To create lower pole of the breast, some authors used anatomical implants for extending the base of the tubular breast.14 In our previous studies in patients with augmentation mammoplasty and patients with tubular breast type I, we noted the ability of the highly cohesive shaped implants to expand the skin of lower pole of the breast. So, it was logical to try them in patients with tubular breast type II as well. But it did not work in all cases, especially in patients with a stiff submammary fold. Textured shaped implants in patients with tubular breast type II were associated with increased rates of palpable and visible implant margins and double-bubble deformity. Using an implant is very important for achieving proper contour of the lower pole. Therefore, many methods are suggested to solve this problem. Hence, we used shaped implants in combination with mobilized and scored glandular flaps and achieved favorable results. Although we have used shaped implants in our study, the use of round implants should be considered, and their use needs to be studied further.

For patients who had sufficient volume of their own breast or did not want to increase their breasts’ volume, Ribeiro (1998) proposed to cut the breast horizontally into 2 flaps. The lower flap, bigger than the upper one, was folded down for creating the volume of lower pole.8 The technique provides good aesthetic results, but patients often wish to increase their breast volume.

In small-volume breasts, Puckett and Concannon9 proposed a high prepectoral dissection of the breast, cutting it in the posterior surface into 2 halves. On the one hand, it allows the formation of a glandular flap to cover the lower pole of the implants, but on the other hand, it increases the risk of circulatory disturbances in the flap, followed by its atrophy or scarring in the postoperative period. In such cases, contour irregularities in the lower pole of breast could be observed.

Kolker and Collins6 performed dissection in a perpendicular fashion through lower pole of the gland directly to the prepectoral fascia. Prefascial dissection was then carried out inferiorly to the limit of new inframammary fold, and radial scoring of the inferior dermoglandular flap was performed with electrocautery. From our point of view, this approach increases the risk for possible decrease in blood supply of the inferior dermoglandular flap, scarring, and contour irregularities of the lower pole.

Mandrekas et al10 dissected the breast parenchyma from the deep pectoral fascia, leaving only the superior part of the breast attached. Breast parenchyma was exteriorized through the periareolar opening and was transected with vertical incision along the middle, dividing fibrous ring and creating 2 breast pillars that allow breast parenchyma to redrape implant, but often the flap is too short to cover the lower pole of the implant. Therefore, in the postoperative period, it can be reduced, leading to contour irregularities of the lower pole of the breast.

Our method is different from other methods and has several advantages. It allows mobilization of the extended glandular flap from the central part of the breast by vertical and horizontal incisions to form the flap like a chessboard. This technique does not disturb blood supply to the flap. The entire breast is not damaged as in high prepectoral dissection, making it possible for the women to breastfeed after the surgery.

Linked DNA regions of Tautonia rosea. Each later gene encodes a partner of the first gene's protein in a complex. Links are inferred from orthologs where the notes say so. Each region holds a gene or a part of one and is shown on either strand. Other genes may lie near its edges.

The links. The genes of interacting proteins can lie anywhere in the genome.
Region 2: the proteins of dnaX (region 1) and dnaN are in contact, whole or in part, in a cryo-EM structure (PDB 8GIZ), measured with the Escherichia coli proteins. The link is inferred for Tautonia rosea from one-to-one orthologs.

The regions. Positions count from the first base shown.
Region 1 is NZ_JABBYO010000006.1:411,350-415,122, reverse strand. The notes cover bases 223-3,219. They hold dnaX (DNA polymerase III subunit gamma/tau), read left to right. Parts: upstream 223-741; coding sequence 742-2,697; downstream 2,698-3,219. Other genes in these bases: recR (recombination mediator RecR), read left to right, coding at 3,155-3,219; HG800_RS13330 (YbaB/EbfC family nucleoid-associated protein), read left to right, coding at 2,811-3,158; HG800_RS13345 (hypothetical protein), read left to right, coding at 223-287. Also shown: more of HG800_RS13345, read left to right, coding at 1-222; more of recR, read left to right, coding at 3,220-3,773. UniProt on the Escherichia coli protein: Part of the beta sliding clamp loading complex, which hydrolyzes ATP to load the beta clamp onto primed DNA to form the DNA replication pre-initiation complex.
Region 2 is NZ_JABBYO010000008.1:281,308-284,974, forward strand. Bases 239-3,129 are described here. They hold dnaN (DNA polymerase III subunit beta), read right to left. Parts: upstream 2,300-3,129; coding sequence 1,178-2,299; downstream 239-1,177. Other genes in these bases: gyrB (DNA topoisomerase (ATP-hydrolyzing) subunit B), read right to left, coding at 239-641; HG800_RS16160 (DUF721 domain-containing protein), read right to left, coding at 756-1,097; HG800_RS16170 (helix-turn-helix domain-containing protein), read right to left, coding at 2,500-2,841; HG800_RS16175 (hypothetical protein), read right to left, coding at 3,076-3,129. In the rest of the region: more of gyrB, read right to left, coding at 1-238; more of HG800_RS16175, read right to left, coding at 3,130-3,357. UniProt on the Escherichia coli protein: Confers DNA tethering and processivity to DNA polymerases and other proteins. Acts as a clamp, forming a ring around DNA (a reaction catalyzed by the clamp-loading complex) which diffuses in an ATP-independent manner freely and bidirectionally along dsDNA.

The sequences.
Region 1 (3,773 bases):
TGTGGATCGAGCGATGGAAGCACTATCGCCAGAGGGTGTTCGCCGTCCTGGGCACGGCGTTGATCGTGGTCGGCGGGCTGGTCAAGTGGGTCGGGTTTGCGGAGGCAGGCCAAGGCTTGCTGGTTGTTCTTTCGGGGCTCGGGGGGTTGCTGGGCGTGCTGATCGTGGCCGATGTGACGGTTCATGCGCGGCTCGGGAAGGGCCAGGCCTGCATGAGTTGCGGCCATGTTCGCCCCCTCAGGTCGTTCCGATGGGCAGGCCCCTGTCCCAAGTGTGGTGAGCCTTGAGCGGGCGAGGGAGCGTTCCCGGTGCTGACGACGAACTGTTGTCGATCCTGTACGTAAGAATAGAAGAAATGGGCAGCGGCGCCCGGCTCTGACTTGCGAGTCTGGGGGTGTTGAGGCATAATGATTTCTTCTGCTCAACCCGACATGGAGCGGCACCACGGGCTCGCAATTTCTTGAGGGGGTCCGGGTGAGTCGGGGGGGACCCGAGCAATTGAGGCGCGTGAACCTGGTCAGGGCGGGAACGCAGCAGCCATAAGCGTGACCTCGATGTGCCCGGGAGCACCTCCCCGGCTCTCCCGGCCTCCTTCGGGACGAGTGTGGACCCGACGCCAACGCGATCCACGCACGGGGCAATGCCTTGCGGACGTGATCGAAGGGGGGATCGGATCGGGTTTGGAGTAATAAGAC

The method allows full coverage of the implant with the glandular flap without any tension and prevents reduction. Thanks to stitches, new submammary folds can be better accented.

We preferred textured, anatomical, highly cohesive gel implants. In all cases, we fixed them in the subglandular plane. This maneuver provided better aesthetic effects in postoperative periods because the dense skin of lower pole stretches better, and contour of the breast has a natural look.

One of the problems with tubular breast correction in follow-up, according to many authors, is the double-bubble deformity. This occurs because in some cases, the fibrous constricting ring and previous inframammary fold cannot be completely released.

Some authors use lipofilling to correct this complication.15,16 We also noted a beneficial effect of lipofilling in double-bubble correction. We obtained good aesthetic results using method of Tonnard et al.11

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CONCLUSIONS

Correcting tubular breast type II is a challenge for plastic surgeons. To achieve aesthetically pleasing results, an adequate surgical approach is required. Our technique is simple and easy to perform.

Morphological studies have confirmed that tubular breast tissue has increased vascularity because of the vessels with a characteristic minor malformation and because of the high restorative potential of vascular bed. Therefore, an extended glandular flap could be freely mobilized without damaging its blood supply. In most cases, this allows covering of the implant completely, achieving good aesthetic results.

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REFERENCES

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Copyright © 2016 The Authors. Published by Wolters Kluwer Health, Inc. on behalf of The American Society of Plastic Surgeons. All rights reserved.